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Canadians flock south, fuel local economy
By Patty Hutchens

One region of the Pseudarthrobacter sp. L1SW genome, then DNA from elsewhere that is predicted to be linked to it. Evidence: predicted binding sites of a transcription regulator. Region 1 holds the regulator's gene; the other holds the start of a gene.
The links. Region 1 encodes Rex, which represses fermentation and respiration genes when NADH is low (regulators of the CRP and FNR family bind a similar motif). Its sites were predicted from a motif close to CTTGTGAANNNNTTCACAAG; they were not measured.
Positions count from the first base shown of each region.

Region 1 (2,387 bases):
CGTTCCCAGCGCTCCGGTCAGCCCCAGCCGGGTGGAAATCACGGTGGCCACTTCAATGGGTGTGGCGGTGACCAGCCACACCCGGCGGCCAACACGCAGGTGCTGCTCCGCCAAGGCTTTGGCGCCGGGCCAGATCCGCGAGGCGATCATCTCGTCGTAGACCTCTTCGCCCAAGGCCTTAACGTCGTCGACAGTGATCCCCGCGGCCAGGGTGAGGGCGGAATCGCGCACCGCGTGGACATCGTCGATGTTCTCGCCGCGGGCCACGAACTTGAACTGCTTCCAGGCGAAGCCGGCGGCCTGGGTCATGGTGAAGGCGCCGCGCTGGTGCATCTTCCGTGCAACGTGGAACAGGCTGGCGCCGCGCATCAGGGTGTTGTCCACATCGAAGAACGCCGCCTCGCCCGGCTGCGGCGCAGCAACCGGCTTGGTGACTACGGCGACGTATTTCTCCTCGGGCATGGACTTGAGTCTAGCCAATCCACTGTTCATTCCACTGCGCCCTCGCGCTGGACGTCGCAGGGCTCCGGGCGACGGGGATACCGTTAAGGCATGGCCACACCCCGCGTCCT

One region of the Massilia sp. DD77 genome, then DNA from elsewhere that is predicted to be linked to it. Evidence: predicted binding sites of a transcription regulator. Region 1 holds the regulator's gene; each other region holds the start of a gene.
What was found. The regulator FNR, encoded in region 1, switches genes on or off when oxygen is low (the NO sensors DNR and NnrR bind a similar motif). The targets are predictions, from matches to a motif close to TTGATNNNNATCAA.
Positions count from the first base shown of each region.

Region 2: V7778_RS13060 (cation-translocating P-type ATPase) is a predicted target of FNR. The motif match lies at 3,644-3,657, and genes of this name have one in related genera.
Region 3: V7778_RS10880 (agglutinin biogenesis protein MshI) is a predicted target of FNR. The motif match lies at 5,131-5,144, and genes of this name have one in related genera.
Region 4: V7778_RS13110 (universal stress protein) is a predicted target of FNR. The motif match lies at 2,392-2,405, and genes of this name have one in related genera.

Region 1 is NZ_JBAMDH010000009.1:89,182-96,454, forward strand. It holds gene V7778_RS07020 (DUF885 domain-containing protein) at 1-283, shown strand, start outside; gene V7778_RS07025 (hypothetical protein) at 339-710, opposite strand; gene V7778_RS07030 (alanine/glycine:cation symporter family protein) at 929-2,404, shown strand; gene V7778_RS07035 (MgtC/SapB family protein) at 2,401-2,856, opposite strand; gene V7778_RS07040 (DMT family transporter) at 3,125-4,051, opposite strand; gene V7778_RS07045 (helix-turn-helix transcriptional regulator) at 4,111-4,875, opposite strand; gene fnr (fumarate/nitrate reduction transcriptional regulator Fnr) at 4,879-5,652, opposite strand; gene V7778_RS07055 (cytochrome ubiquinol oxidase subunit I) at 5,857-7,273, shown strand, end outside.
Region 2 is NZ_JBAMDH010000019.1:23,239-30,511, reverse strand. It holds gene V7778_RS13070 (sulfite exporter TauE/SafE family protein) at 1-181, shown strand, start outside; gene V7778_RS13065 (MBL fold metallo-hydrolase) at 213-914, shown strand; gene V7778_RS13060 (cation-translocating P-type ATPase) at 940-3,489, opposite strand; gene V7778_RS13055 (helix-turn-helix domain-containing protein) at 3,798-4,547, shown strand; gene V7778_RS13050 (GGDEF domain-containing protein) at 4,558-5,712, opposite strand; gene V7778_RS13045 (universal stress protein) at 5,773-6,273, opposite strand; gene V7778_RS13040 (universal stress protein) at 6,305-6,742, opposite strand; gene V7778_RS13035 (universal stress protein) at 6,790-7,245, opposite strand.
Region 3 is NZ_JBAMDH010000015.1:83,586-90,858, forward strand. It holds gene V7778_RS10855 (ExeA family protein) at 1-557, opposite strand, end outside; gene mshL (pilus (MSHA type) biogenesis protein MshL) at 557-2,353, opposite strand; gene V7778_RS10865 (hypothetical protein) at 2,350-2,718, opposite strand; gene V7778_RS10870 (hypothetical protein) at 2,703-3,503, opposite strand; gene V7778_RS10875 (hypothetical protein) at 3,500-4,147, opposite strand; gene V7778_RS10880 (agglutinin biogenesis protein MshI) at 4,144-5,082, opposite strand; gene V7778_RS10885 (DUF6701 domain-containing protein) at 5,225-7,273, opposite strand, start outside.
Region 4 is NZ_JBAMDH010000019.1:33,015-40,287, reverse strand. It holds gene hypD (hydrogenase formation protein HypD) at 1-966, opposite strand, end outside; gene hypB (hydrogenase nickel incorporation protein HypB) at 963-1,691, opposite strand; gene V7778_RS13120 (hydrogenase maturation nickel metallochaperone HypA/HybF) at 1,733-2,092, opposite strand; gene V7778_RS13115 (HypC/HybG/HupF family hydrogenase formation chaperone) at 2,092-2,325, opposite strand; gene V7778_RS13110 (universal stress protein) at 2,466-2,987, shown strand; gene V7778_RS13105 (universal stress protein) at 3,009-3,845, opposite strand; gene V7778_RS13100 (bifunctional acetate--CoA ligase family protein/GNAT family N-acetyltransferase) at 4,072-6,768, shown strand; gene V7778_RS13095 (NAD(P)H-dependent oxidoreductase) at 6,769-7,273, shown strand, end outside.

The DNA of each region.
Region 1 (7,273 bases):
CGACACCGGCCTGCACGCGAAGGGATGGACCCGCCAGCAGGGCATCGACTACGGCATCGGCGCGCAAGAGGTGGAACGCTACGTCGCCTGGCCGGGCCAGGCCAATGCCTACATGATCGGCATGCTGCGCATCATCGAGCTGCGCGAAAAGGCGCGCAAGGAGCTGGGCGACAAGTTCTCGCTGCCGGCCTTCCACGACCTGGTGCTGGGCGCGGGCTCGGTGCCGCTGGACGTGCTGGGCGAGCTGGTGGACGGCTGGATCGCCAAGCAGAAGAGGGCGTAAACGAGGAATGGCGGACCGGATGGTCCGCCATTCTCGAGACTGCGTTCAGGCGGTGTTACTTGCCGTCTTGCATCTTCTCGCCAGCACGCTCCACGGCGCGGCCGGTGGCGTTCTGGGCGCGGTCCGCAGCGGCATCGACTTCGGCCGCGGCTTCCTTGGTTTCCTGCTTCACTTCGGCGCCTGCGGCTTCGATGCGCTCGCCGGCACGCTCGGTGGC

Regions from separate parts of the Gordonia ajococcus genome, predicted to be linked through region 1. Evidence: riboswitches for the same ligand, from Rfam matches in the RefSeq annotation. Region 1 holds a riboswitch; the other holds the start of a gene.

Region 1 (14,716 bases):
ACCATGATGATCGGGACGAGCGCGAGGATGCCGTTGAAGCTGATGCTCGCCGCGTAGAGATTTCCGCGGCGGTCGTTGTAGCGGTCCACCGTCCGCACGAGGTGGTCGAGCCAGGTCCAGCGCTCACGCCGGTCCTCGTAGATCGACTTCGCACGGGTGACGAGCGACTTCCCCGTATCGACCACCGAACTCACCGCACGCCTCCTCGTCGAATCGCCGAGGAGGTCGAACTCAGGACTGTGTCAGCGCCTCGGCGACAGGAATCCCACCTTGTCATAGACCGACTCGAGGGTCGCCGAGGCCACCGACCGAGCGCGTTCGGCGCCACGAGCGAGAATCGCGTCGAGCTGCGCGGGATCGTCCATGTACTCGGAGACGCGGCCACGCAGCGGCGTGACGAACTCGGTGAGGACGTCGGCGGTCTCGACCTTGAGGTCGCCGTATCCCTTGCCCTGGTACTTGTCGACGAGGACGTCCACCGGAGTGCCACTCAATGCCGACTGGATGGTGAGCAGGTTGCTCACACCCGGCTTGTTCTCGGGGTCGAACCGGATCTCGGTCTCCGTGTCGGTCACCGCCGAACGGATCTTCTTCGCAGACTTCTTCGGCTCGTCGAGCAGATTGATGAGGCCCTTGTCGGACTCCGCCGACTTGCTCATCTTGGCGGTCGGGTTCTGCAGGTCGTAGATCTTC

ver the last year, Rand McNally has named Sandpoint both the most beautiful small town and the No. 1 ski town in the United States. And as word continues to spread about this year-round resort community, the economy reflects that people are listening. Nearly a decade ago, the influx in real estate sales was credited to retirees from California, but that is no longer the case. Motivated by both the beauty of the area and the strength of the Canadian dollar, the recent upswing in this town’s economy, in both real estate and retail sales, can be credited in large part to Sandpoint’s neighbors to the north. Margie Stevens, a real estate broker Brandon and Abby Terry of Lethbridge, Canada, recently bought property near the Long Bridge, their and agent for Century 21 Riverstone in home base for holidays with their daughters, Arianna, left, and Denali. Courtesy photo Sandpoint, said she has seen a steady increase in Canadian residents purchasSandpoint quickly became a second Places south of Sandpoint may ing property in Sandpoint, especially home to the Terry family, and over the also have lakes and mountains, but during the last three to four years. years they established close friendships Canadians only have to travel 60 miles “As soon as the Canadian dollar with locals. Those relationships have into Idaho before arriving in Sandpoint. started getting stronger and stronger, When they do, they are frequently struck influenced the Terrys to make many they (Canadians) started buying more,” more trips here during other times of by the town’s beauty and friendliness. said Stevens. the year. “So why go any farther?” Stevens Stevens said most of the Canadian As working parents in their mid-30s, asked. purchasers she has encountered have the couple was looking for a place where Evergreen Realty’s sales associchildren living at home or are empty they could get away and relax with their ate Charesse Moore said that she, too, nesters still in the workforce and looktwo daughters, ages 10 and 8. They also has seen an increase in inquiries from ing for a good investment. desired a place with year-round beauty Canadians over the last few years. “They are looking for second homes “I would say about 15 percent of peo- and activities. Sandpoint was it. or recreational property,” said Stevens, “Growing up in northern Manitoba, ple who contact me are from Canada,” who adds that Canadians are purchaswe are used to spending time in thick said Moore. ing homes and property ranging in forests and being around water in the Moore’s clients, Brandon and Abby price from $100,000 to more than a milsummer,” said Abby Terry, adding Terry of Lethbridge, Alberta, first came lion dollars. that their current town of Lethbridge is to Sandpoint in 2001 for a camping A majority of Stevens’ Canadian clisparsely treed and windy. “Sandpoint ents are specifically looking to purchase trip. They purchased real estate here in has beautiful lakes, mountains, trees September 2011. property with easy access to the lake and a small-town feel that we like.” “In 2004, we discovered Springy and all the recreational activities it has Because both Brandon and Terry to offer. Their decision to purchase here Point campground and have been Abby work high-stress jobs, he for the camping every summer in Sandpoint is primarily driven by the value they City of Lethbridge Police Department since,” said Abby Terry. “And since receive for their dollar, the weather and then several more friends have joined us and she as a registered nurse, the all of the summer activities. family appreciates unwinding in as well to enjoy all that Sandpoint has “But more than anything it’s the Sandpoint’s beautiful surroundings. to offer.” lake,” said Stevens. summer 2012